Taghdi is one of many Libyans who had been living abroad but who have now come back to help rebuild their homeland. In his case, he had been living in Mississauga and was teaching engineering at York University in Toronto [Faculty of Science & Engineering]. His daughters remain in Canada, where they study.

“They get a much better education there,” he said. But his goal is to try to change that, so the Libyan students here will have the same advantages as those studying abroad.

What did they do with their cash?

When inflation outstrips the best rates on guaranteed investment certificates (GICs), Canada Savings Bonds (CSBs) and high-interest savings accounts, money in the bank means certain losses and unexpected stress, wrote the Toronto Star Oct. 27.

Moshe Milevsky of York University’s Schulich School of Business thinks it would be unrealistic to ask Ottawa to raise the CSB rates, because it would distort the bond market. “If we want to help savers, we could raise consumption taxes and lower income taxes,” he says, acknowledging that would also be hard for politicians who are addicted to stimulus in an attempt to ward off recession.

“If you want safe relative to the stock market, yes, put it in the bank. If you want safe relative to inflation and taxes, avoid the bank. Inflation of 2.5 per cent will erode a GIC paying 60 basis points year after year [a basis point is 1/100th of 1 per cent]. If you want safe from long-term inflation, you have gold and commodities, but if you want safe relative to the fluctuations on a daily basis, those are the worst things.”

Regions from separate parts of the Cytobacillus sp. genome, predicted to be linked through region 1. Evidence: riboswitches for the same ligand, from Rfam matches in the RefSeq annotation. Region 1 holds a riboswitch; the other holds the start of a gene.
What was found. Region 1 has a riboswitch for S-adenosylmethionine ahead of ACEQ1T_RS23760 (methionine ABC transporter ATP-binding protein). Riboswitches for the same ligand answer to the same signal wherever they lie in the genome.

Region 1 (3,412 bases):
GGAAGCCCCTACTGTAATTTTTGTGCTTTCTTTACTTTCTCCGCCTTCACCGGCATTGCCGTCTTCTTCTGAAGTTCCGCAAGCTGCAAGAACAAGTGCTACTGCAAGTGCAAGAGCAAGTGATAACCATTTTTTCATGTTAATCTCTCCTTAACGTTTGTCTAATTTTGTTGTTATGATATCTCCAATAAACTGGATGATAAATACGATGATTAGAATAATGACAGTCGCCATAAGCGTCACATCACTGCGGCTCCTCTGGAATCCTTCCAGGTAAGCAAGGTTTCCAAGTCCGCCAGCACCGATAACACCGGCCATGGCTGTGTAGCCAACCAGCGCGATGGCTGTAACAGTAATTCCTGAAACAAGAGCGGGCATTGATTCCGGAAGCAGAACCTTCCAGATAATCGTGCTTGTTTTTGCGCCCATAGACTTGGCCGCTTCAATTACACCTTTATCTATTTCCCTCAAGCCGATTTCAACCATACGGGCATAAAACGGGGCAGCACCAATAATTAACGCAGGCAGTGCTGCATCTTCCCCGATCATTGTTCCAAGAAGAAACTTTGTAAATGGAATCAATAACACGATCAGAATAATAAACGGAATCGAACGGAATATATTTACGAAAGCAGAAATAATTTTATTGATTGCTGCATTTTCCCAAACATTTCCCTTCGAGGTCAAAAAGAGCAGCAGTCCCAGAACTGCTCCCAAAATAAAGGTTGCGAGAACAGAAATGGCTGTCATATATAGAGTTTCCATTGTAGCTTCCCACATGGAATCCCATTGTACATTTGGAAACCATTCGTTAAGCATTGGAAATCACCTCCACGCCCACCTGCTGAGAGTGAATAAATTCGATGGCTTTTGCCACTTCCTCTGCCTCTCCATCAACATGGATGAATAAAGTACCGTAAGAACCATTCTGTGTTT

Wheat Board sues Ottawa over plan to end monopoly

The battle over the future of the Canadian Wheat Board is shifting to the Federal Court, where a judge is being asked to rule on whether the Harper government can unilaterally end the institution’s monopoly over Western grain sales, wrote The Globe and Mail Oct. 27.

Patrick Monahan, legal scholar and vice-president academic & provost of York University, couldn’t predict whether the wheat board challenge would succeed or fail. But, he said, ultimately Parliament is considered to have the power to amend its own laws. “Generally, the courts have confirmed that Parliament can amend any statute that it has previously enacted, even statutes that require some form of consultation prior to amendment.”